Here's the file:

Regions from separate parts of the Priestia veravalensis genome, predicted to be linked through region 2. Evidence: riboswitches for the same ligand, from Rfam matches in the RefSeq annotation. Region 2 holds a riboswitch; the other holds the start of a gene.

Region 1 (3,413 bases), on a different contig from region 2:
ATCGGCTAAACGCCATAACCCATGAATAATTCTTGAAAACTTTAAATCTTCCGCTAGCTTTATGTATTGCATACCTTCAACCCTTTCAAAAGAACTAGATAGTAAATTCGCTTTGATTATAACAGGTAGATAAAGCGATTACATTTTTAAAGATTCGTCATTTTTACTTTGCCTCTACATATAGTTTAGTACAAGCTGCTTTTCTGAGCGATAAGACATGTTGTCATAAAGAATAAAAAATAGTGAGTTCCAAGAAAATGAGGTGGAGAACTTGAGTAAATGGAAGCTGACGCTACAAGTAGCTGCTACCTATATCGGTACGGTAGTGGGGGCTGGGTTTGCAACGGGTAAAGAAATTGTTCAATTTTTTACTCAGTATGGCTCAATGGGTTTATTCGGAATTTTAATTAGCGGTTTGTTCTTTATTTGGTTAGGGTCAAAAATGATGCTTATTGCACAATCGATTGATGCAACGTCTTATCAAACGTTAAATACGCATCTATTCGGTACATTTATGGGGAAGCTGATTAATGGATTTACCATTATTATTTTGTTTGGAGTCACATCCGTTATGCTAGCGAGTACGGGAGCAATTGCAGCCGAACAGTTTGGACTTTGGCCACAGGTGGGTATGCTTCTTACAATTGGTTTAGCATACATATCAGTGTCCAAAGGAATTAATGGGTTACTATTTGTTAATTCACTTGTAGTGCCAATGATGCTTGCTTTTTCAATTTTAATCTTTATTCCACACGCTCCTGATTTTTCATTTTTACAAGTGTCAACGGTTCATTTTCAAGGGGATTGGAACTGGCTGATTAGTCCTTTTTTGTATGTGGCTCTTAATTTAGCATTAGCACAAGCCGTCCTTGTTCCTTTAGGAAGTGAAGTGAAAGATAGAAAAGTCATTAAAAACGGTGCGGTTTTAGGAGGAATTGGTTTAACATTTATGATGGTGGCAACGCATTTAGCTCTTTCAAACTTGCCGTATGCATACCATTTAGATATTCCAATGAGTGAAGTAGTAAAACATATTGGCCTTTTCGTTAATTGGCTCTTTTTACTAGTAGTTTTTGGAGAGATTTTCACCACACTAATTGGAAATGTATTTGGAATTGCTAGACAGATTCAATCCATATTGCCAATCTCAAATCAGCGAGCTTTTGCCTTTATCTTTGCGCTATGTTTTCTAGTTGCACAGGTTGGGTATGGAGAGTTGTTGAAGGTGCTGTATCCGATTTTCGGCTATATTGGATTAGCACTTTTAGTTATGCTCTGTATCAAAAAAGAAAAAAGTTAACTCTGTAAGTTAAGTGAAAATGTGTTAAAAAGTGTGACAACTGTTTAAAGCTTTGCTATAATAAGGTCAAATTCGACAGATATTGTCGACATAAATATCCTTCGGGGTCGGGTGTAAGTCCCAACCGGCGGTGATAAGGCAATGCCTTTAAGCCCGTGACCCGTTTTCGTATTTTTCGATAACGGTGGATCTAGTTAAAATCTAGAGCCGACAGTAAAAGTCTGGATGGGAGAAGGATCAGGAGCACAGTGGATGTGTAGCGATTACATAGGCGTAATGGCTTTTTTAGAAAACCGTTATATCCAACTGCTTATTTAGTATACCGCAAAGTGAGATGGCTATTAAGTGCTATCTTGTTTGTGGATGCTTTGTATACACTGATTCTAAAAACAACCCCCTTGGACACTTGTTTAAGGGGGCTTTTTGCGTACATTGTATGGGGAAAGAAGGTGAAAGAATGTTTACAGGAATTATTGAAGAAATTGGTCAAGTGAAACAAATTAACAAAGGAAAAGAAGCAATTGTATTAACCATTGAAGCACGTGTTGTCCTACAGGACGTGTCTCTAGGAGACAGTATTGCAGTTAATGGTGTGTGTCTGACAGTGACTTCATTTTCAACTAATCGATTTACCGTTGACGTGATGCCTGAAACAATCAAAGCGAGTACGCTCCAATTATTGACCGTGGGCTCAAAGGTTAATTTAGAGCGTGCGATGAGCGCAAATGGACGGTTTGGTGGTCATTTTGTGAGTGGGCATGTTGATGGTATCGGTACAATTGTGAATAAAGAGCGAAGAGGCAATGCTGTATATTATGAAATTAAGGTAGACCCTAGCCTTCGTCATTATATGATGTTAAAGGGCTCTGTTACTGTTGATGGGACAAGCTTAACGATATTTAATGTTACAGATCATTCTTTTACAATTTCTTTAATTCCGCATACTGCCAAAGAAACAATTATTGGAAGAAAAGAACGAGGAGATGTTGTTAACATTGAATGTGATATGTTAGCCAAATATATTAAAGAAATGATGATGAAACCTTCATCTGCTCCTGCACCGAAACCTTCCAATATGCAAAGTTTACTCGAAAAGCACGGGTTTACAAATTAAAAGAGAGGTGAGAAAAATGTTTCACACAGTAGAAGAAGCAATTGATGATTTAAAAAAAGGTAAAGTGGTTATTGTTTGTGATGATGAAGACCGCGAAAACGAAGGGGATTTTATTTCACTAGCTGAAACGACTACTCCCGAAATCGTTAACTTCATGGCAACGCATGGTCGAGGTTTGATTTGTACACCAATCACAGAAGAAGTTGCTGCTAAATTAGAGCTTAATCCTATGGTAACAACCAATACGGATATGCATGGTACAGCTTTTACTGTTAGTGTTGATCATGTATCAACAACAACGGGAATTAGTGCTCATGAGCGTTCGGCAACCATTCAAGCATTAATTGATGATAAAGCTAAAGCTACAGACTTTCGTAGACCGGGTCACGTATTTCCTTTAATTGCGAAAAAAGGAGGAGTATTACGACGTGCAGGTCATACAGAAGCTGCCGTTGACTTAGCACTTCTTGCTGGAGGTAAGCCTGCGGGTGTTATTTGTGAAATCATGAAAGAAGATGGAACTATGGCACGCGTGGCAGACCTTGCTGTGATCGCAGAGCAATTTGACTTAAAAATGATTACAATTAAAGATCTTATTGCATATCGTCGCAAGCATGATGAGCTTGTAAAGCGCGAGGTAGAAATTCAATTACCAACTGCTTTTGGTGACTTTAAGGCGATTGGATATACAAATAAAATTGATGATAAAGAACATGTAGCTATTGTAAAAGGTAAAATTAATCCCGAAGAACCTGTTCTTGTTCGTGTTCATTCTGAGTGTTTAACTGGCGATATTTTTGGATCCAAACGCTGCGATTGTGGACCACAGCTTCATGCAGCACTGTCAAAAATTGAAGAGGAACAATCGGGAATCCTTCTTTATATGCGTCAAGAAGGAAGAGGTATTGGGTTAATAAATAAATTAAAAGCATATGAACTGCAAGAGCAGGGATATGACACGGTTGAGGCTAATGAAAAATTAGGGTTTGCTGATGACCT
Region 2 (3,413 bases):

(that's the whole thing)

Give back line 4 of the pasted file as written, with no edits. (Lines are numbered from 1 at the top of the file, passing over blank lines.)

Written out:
Region 2 (3,413 bases):